Yesterday, Google announced that maps created via Google Map Maker have been formally migrated and integrated into Google Maps.
This is a significant moment for world mapping, Google’s move towards mapping independence and for the competition between Google and other Mapping sites.
Historically, the two primary mapping data suppliers, TeleAtlas & Navteq have focused on providing maps and navigation support in a limited number of profitable, developed markets. Google’s introduction of Map Maker, created an environment where populous but less developed areas could generate their own maps.
According to the LatLong blog the “following are the 16 countries that now have data available in Google Maps: Bhutan, Bolivia, Cambodia, Dominica, Dominican Republic, Guam, Iceland, Mauritius, Paraguay, Philippines, Senegal, Seychelles, Sri Lanka, Tajikistan, Vietnam, Zimbabwe”.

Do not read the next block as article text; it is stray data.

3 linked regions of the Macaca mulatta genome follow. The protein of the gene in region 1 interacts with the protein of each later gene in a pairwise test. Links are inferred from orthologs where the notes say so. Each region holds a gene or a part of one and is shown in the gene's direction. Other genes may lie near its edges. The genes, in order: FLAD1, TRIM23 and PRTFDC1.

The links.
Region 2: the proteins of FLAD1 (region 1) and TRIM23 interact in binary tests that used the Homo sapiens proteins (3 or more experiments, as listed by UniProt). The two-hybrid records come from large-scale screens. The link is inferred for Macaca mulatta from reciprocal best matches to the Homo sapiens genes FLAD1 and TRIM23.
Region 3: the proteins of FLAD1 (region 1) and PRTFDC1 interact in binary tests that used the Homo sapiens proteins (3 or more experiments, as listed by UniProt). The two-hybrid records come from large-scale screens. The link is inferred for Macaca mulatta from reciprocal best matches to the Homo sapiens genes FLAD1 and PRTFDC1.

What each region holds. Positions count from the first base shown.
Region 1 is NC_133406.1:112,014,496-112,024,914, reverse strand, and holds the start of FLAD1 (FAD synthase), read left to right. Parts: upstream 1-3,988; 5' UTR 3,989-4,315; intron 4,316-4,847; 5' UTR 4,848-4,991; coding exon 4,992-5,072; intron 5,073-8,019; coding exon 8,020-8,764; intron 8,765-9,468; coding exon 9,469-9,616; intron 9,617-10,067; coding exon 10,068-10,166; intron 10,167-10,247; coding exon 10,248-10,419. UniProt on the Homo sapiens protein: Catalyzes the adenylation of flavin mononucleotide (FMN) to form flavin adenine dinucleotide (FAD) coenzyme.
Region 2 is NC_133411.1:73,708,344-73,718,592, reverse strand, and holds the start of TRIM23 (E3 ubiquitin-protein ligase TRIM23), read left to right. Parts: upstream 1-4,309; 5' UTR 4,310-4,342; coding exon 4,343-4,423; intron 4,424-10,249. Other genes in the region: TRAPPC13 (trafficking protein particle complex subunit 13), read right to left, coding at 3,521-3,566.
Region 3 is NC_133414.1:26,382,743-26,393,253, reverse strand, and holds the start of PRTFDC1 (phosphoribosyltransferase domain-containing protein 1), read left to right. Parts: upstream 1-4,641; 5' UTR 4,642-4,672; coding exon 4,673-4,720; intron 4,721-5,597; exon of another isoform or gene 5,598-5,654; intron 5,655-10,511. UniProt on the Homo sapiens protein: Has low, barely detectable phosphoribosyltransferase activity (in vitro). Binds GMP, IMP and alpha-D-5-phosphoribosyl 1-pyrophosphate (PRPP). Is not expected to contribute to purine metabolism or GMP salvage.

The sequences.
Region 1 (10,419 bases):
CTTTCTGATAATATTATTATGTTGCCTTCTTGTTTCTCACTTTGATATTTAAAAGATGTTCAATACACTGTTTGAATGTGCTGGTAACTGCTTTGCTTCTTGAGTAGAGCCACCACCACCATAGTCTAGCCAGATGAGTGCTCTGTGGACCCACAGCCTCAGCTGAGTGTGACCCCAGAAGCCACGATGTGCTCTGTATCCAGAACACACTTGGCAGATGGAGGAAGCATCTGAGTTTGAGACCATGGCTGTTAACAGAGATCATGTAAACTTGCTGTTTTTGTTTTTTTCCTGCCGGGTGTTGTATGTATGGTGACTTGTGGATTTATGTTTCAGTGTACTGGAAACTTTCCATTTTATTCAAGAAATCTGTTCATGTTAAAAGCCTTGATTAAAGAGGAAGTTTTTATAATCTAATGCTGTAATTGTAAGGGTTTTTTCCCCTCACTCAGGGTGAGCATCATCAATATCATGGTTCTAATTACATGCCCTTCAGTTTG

These maps provide a global reach that Mapquest can not duplicate due to its reliance on Navteq. When combined with the possibilities offered by Streetview, they point to a time when it is very likely that Google will control both the market for online maps and its underlying data within their products.
The problems confronting user generated content in gathering underlying maps data are significantly less than when generating business data. The user motivations are significantly different and the possibility, when matched against satellite imagery, for quality much greater. It would be interesting to examine, in some formal way, the relative quality of these maps against those provided by TeleAtlas.